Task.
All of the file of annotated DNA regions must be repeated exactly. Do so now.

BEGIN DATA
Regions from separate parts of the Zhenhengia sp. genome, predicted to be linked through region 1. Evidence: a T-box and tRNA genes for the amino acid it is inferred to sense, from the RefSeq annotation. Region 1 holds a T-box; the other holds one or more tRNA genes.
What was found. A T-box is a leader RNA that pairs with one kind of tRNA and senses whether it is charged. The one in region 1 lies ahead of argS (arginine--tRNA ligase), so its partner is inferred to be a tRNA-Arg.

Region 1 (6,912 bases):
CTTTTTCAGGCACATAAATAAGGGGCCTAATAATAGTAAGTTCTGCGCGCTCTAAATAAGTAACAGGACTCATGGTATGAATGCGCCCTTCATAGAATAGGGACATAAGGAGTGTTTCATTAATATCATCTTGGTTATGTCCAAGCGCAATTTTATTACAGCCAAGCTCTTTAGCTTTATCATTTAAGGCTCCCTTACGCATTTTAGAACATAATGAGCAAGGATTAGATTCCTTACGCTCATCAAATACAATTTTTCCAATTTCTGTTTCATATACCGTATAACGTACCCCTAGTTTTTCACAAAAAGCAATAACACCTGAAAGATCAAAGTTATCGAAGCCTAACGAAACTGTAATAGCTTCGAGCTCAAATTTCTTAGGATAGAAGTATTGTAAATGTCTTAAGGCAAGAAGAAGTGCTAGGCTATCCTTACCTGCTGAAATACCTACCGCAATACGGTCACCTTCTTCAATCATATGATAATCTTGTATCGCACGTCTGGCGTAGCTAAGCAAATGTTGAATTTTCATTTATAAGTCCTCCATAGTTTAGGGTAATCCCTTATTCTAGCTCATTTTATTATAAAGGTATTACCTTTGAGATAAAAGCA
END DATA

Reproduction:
Regions from separate parts of the Zhenhengia sp. genome, predicted to be linked through region 1. Evidence: a T-box and tRNA genes for the amino acid it is inferred to sense, from the RefSeq annotation. Region 1 holds a T-box; the other holds one or more tRNA genes.
What was found. A T-box is a leader RNA that pairs with one kind of tRNA and senses whether it is charged. The one in region 1 lies ahead of argS (arginine--tRNA ligase), so its partner is inferred to be a tRNA-Arg.

Region 1 (6,912 bases):
CTTTTTCAGGCACATAAATAAGGGGCCTAATAATAGTAAGTTCTGCGCGCTCTAAATAAGTAACAGGACTCATGGTATGAATGCGCCCTTCATAGAATAGGGACATAAGGAGTGTTTCATTAATATCATCTTGGTTATGTCCAAGCGCAATTTTATTACAGCCAAGCTCTTTAGCTTTATCATTTAAGGCTCCCTTACGCATTTTAGAACATAATGAGCAAGGATTAGATTCCTTACGCTCATCAAATACAATTTTTCCAATTTCTGTTTCATATACCGTATAACGTACCCCTAGTTTTTCACAAAAAGCAATAACACCTGAAAGATCAAAGTTATCGAAGCCTAACGAAACTGTAATAGCTTCGAGCTCAAATTTCTTAGGATAGAAGTATTGTAAATGTCTTAAGGCAAGAAGAAGTGCTAGGCTATCCTTACCTGCTGAAATACCTACCGCAATACGGTCACCTTCTTCAATCATATGATAATCTTGTATCGCACGTCTGGCGTAGCTAAGCAAATGTTGAATTTTCATTTATAAGTCCTCCATAGTTTAGGGTAATCCCTTATTCTAGCTCATTTTATTATAAAGGTATTACCTTTGAGATAAAAGCA